Dr. Ayush PandeyMBBS,PG Diploma

January 05, 2019

March 06, 2020


What is scabies?

Scabies is a highly contagious infection caused by tiny itch mites (eight-legged bugs). These parasites (mites) are not visible to the naked eye, but make the skin their breeding ground. As the mites burrow under the skin and deposit eggs, the immune system responds by causing intense itching, which is typically increased at night. Young children and the elderly are more prone to the infestation of these mites. Likewise, hot climate can also trigger the condition. This can be further complicated by bacterial infection, which in turn causes skin sores, heart disease, septicaemia (bacterial infection entering the bloodstream) and even kidney disease.

With appropriate treatment, the itch mites die, and the infection goes away. However, if left untreated, it may further propel the mites to reproduce and aggravate the condition.

What are its main signs and symptoms?

Signs and symptoms of the condition are:

The condition can develop anywhere on the skin surface; however, the following areas are affected the most:

  • Hands, especially around the nails and between the fingers (finger webs)
  • Armpits, elbows and wrists
  • Nipples
  • Groin

The incubation period of scabies is 8 weeks.

What are its main causes?

The itch mites can transfer from one person to another through direct skin contact as well as by sharing of bedding, clothes and even furniture. Likewise, it may get transmitted from mother to infant. Without a host, the lifespan of the mite is 3-4 days.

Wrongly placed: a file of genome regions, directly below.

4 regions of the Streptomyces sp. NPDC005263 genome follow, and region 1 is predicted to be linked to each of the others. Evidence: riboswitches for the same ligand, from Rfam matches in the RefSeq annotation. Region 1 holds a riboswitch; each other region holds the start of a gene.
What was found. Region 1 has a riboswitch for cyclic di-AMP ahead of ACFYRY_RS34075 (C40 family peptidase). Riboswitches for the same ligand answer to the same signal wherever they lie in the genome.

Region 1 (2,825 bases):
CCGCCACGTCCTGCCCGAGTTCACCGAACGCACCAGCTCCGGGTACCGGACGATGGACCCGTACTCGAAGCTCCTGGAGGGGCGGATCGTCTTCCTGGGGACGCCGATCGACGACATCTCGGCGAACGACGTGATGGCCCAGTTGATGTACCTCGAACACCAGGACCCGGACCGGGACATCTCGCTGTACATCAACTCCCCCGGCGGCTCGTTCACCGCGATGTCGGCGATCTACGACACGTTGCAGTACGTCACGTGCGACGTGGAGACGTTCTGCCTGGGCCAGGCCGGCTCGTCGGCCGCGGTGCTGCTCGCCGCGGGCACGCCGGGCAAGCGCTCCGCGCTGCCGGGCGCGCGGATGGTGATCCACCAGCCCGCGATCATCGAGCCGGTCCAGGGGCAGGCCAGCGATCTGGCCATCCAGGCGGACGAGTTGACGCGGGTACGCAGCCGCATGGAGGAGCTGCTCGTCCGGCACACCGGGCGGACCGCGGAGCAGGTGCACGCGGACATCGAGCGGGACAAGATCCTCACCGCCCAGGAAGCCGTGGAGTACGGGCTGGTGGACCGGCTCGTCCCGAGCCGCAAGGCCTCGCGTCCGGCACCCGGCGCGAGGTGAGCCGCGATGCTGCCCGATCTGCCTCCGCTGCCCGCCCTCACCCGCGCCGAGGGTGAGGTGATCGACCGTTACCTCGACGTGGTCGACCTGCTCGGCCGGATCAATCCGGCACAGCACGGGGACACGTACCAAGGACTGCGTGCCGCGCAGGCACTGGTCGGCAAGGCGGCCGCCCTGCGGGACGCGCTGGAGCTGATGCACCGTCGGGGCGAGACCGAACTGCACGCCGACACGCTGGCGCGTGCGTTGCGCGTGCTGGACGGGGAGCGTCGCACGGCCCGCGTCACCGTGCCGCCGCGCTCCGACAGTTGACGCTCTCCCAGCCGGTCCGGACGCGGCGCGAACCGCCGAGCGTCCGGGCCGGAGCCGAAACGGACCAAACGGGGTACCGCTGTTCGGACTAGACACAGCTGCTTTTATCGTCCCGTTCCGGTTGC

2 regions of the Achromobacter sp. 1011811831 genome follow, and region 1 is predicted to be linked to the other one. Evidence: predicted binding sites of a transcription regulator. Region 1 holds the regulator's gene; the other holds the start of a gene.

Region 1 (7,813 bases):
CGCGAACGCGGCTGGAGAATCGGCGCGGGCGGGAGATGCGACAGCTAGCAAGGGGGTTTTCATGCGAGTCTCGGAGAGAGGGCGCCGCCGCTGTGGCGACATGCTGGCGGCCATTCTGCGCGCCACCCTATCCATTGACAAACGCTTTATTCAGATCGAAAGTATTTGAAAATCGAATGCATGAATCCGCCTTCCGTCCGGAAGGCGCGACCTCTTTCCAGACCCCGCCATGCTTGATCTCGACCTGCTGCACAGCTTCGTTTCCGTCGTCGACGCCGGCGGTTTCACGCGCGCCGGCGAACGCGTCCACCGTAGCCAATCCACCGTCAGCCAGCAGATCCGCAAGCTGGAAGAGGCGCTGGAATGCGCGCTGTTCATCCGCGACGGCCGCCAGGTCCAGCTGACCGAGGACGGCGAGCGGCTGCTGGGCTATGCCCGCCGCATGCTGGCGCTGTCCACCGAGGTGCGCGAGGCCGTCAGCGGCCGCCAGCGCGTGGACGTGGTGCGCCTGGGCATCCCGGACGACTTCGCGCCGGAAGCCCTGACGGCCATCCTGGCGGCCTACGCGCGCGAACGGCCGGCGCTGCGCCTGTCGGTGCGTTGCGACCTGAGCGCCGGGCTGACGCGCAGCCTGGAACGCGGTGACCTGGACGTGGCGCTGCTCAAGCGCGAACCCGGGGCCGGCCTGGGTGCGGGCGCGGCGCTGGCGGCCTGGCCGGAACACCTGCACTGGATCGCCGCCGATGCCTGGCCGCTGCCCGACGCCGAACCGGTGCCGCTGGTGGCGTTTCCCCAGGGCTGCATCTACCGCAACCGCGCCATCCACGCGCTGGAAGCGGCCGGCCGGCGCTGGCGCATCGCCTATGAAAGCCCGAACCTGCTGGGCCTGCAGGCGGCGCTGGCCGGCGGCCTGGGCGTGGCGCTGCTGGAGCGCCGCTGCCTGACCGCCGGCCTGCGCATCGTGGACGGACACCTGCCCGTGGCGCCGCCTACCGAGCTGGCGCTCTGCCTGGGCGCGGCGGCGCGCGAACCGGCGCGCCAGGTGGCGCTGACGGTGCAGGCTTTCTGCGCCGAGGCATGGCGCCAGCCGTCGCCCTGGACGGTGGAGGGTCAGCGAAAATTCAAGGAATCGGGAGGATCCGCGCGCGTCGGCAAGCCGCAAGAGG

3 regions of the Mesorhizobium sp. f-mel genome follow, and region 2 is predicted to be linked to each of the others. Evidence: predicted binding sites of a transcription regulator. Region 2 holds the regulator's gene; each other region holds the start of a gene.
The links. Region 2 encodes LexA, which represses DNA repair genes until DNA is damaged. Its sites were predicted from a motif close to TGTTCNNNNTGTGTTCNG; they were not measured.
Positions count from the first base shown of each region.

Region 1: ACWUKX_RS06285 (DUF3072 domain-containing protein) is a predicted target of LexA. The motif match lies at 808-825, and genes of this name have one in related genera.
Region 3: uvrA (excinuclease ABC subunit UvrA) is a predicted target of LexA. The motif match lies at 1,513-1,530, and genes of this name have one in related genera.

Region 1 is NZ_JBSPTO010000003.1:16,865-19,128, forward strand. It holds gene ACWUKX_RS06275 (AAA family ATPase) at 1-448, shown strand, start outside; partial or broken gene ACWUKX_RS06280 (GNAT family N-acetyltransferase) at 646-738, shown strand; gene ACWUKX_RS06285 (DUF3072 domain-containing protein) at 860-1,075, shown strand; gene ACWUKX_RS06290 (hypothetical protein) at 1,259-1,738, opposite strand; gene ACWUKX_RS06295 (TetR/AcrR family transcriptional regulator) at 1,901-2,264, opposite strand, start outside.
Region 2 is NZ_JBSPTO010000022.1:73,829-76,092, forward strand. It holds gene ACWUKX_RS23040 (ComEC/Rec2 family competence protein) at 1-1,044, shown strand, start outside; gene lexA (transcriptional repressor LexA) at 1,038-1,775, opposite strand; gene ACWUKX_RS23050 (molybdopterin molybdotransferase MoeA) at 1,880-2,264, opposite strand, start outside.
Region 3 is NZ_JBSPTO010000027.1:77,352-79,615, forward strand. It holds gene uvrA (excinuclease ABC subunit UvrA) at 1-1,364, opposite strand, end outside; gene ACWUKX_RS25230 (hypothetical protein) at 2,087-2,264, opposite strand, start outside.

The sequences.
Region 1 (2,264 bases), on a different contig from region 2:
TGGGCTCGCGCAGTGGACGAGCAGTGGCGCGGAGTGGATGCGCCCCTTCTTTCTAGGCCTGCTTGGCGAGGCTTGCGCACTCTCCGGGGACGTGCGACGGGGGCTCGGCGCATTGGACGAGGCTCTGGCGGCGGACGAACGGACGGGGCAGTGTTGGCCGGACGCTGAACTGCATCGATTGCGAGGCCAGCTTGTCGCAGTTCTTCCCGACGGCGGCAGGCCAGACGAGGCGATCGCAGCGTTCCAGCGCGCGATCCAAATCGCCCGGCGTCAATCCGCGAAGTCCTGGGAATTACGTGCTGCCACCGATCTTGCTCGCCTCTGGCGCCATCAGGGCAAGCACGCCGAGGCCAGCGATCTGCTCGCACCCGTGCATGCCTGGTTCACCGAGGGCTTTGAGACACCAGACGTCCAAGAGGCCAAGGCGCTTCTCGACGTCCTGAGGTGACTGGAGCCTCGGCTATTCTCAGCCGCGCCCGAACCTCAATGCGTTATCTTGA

How is it diagnosed and treated?

Diagnosis of the condition is through prolonged itching and development of scabies nodules around the breasts and genital area. Further microscopic evaluation of the skin scrapings is also useful for confirmation of the condition.

By using appropriate creams, lotions, or tablets as needed complications of scabies can be prevented. Lotion and creams for the treatment of the infection are provided by the physician for application to the body from the neck down.

Similar treatment is also advised for all household members and sexual partners of the infected person. Re-treatment may be needed if itching or rashes are observed after discontinuation of treatment.

A few precautions can also be undertaken in this regard:

  • Use clean bedding and clothing.
  • Wash clothing at 50 Celsius and above.


  1. American Academy of Dermatology. Rosemont (IL), US; Scabies
  2. National Health Service [Internet] NHS inform; Scottish Government; Scabies
  3. Center for Disease Control and Prevention [internet], Atlanta (GA): US Department of Health and Human Services; Scabies Frequently Asked Questions (FAQs)
  4. National Health Service [Internet]. UK; Scabies.
  5. HealthLink BC [Internet] British Columbia; Scabies

Medicines for Scabies

Medicines listed below are available for Scabies. Please note that you should not take any medicines without doctor consultation. Taking any medicine without doctor's consultation can cause serious problems.